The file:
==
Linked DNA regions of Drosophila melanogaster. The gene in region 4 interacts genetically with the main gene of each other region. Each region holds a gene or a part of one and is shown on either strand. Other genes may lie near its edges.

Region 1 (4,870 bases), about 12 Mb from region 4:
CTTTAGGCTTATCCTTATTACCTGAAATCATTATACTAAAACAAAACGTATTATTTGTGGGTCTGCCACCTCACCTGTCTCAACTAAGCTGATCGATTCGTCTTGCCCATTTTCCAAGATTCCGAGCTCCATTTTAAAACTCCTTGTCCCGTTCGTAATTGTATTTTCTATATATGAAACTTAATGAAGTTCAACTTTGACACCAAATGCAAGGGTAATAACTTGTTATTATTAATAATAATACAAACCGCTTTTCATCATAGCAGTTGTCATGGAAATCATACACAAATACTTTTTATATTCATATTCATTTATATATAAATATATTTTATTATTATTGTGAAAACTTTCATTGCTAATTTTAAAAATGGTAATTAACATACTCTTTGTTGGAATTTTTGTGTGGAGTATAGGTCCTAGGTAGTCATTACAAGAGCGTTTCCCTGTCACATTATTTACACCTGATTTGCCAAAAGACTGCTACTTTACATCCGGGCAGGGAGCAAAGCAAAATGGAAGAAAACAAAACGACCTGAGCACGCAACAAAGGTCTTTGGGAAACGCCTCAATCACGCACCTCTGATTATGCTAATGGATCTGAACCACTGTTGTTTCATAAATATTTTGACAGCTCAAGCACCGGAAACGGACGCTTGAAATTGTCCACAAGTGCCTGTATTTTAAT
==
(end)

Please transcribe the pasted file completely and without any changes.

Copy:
Linked DNA regions of Drosophila melanogaster. The gene in region 4 interacts genetically with the main gene of each other region. Each region holds a gene or a part of one and is shown on either strand. Other genes may lie near its edges.

Region 1 (4,870 bases), about 12 Mb from region 4:
CTTTAGGCTTATCCTTATTACCTGAAATCATTATACTAAAACAAAACGTATTATTTGTGGGTCTGCCACCTCACCTGTCTCAACTAAGCTGATCGATTCGTCTTGCCCATTTTCCAAGATTCCGAGCTCCATTTTAAAACTCCTTGTCCCGTTCGTAATTGTATTTTCTATATATGAAACTTAATGAAGTTCAACTTTGACACCAAATGCAAGGGTAATAACTTGTTATTATTAATAATAATACAAACCGCTTTTCATCATAGCAGTTGTCATGGAAATCATACACAAATACTTTTTATATTCATATTCATTTATATATAAATATATTTTATTATTATTGTGAAAACTTTCATTGCTAATTTTAAAAATGGTAATTAACATACTCTTTGTTGGAATTTTTGTGTGGAGTATAGGTCCTAGGTAGTCATTACAAGAGCGTTTCCCTGTCACATTATTTACACCTGATTTGCCAAAAGACTGCTACTTTACATCCGGGCAGGGAGCAAAGCAAAATGGAAGAAAACAAAACGACCTGAGCACGCAACAAAGGTCTTTGGGAAACGCCTCAATCACGCACCTCTGATTATGCTAATGGATCTGAACCACTGTTGTTTCATAAATATTTTGACAGCTCAAGCACCGGAAACGGACGCTTGAAATTGTCCACAAGTGCCTGTATTTTAAT